Furball Elise is a piece about discontinuities in the brain: when we know things so well that they have become absorbed into a generalized sphere of all-embracing consciousness. A pianist is supposed to get up on stage and play Beethoven's Albumblatt für Elise, but he seems to be unable to get through the piece, because he knows it so well that it has become parts of a kind of Romantic stew that includes every famous potboiler ever written. Grieg's Piano Concerto, the opening of Wagner's Tristan, the Brahms Tragic Overture all seem to burst forth from the same "Elisian Spring." This dramatic-comic sitiuation may have some truth in the cumulative embalming of the famous masterpieces of Classical Music's past. Just as the Beethoven piece begins with merely the upbeat, the music turns into Liszt's La Campanella: the commonality between the two works is the stepwise motion and tension between the E/D# of the Beethoven vs. E/D of the Liszt. The leaps in the right hand are like an octave displacement of the half step. A similar, low level transformation would be the expectation of the "A" in Beethoven for which is substituted the big
flourish on low "A" in the Grieg opening.
As the piece proceeds, the borrowed materials are combined and developed in ways removed from their stylistic implications, a technique I have used in many two-piano works, like CPE, which is made from fragments of C.P.E. Bach's Wurtemburg Sonatas. What emerges in both cases is a new developmental path that reinvigorates the old material while retaining the referential
element. Another example would be the introduction of the Brahms fragment as an outgrowth of the consequent phrase of Für Elise which exposes C major and begins the downward sequence and the return of the opening material.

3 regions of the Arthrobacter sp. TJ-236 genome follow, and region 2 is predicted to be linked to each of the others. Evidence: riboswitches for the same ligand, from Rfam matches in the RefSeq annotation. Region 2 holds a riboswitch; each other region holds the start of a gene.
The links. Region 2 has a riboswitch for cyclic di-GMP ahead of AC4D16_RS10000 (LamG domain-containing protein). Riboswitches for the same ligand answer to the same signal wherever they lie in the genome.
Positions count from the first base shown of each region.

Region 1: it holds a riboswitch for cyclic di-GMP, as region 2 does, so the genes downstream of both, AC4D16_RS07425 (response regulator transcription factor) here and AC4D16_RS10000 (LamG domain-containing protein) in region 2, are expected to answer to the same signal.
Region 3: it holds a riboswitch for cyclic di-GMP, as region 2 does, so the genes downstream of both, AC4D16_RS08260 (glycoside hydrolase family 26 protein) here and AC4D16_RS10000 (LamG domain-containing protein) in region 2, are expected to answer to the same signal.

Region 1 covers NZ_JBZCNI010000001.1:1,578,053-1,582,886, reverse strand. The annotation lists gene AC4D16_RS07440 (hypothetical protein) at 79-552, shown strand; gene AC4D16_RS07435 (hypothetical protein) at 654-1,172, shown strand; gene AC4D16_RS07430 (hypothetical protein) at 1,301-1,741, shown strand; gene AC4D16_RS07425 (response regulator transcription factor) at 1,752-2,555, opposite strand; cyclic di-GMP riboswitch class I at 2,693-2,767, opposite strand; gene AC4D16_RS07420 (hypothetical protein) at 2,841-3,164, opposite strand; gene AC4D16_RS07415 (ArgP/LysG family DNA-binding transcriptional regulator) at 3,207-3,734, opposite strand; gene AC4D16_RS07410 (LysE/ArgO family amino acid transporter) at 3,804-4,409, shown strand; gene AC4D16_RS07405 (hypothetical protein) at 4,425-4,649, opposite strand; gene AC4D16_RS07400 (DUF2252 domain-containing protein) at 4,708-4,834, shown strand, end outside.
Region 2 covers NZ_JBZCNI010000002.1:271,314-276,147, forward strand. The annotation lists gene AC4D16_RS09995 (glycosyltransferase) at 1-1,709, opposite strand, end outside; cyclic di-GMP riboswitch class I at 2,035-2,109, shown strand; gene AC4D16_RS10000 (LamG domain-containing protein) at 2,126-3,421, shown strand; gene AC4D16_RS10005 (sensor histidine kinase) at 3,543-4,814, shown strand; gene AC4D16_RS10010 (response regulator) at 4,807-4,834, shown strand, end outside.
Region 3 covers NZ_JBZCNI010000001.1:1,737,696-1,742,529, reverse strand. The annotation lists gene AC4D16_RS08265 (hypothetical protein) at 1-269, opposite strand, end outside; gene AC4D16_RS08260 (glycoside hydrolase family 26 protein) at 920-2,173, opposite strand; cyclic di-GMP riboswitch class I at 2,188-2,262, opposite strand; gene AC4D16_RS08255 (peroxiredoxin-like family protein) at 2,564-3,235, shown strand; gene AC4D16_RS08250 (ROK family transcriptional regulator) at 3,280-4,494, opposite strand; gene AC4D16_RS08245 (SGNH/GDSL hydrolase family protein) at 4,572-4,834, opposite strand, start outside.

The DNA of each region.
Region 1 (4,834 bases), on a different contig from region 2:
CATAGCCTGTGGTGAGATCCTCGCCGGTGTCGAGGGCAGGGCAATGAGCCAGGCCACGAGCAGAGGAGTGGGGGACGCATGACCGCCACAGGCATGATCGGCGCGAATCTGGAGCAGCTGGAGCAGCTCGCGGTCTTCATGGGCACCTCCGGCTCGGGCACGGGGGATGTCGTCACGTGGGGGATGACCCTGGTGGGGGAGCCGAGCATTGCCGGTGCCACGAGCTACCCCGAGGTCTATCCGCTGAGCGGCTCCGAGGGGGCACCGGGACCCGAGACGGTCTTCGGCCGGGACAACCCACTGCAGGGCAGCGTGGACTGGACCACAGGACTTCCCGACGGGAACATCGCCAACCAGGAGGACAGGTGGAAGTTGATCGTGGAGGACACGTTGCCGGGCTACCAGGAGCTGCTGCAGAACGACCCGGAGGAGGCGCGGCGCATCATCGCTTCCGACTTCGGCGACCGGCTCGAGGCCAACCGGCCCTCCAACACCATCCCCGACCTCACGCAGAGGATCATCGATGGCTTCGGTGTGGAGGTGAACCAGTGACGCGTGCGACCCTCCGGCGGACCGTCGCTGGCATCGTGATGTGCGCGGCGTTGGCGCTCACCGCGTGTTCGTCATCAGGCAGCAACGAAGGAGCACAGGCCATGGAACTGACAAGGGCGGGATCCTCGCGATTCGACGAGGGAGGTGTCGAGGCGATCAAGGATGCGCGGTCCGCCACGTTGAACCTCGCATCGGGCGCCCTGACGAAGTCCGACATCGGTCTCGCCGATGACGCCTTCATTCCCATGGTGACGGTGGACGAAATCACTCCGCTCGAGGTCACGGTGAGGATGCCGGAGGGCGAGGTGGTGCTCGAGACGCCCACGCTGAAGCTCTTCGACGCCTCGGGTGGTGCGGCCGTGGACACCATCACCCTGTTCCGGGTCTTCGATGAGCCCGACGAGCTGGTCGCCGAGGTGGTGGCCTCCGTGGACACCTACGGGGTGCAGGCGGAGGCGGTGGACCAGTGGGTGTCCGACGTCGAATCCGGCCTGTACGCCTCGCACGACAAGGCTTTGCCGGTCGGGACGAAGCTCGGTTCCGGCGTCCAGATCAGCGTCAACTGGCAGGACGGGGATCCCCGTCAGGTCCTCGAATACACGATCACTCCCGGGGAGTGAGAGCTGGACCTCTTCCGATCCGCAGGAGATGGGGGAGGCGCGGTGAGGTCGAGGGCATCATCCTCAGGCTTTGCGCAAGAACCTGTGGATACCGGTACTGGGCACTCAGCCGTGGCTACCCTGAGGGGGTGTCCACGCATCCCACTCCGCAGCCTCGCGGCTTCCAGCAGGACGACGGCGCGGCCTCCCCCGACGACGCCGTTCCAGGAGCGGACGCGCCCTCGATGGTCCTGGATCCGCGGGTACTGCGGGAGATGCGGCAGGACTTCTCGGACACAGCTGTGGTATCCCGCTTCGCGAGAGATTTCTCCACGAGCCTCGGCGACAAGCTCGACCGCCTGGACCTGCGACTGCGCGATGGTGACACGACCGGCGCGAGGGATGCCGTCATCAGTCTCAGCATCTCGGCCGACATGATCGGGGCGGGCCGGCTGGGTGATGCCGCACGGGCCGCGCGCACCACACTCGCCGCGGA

I would make a distinction between this process and that employed in my En Chapeau for violin and piano, which comically pieces together famous sections of the music of Claude Debussy. In that piece all of the music is by Debussy, while in the case of Furball Elise the latter sections of the piece really leave the realm of quotation. Although the presence of the famous quotes
produces a comic effect, the developmental framework of the piece must be taken seriously by the performer, who is "in costume," a concert pianist playing a concert pianist. For me this kind of humor comes out of the comic routines of Charlie Chaplin in the introduction of illogical
elements in commonplace scenes. For example, in The Circus, when Charlie decides to be the
tightrope walker, we accept the presence of the monkeys who plague him on the tightrope,
something that would never occur even though monkeys are associated with circuses. Some of the other comic bits involving animals work in the same way. The familiar becomes intensely
unfamiliar in its unique comic application. In the same scene, Chaplin eschews the tramp outfit for formal attire, thus creating the formal distance of the stage performer, like the pianist in my piece, an affirmation of the musical performer as actor. The miracle of Chaplin's comic device is in the total integration for an uproarious comic unity. It is hoped that in Furball Elise a little of this refinement has rubbed off on me.
P. R. Spring, 2005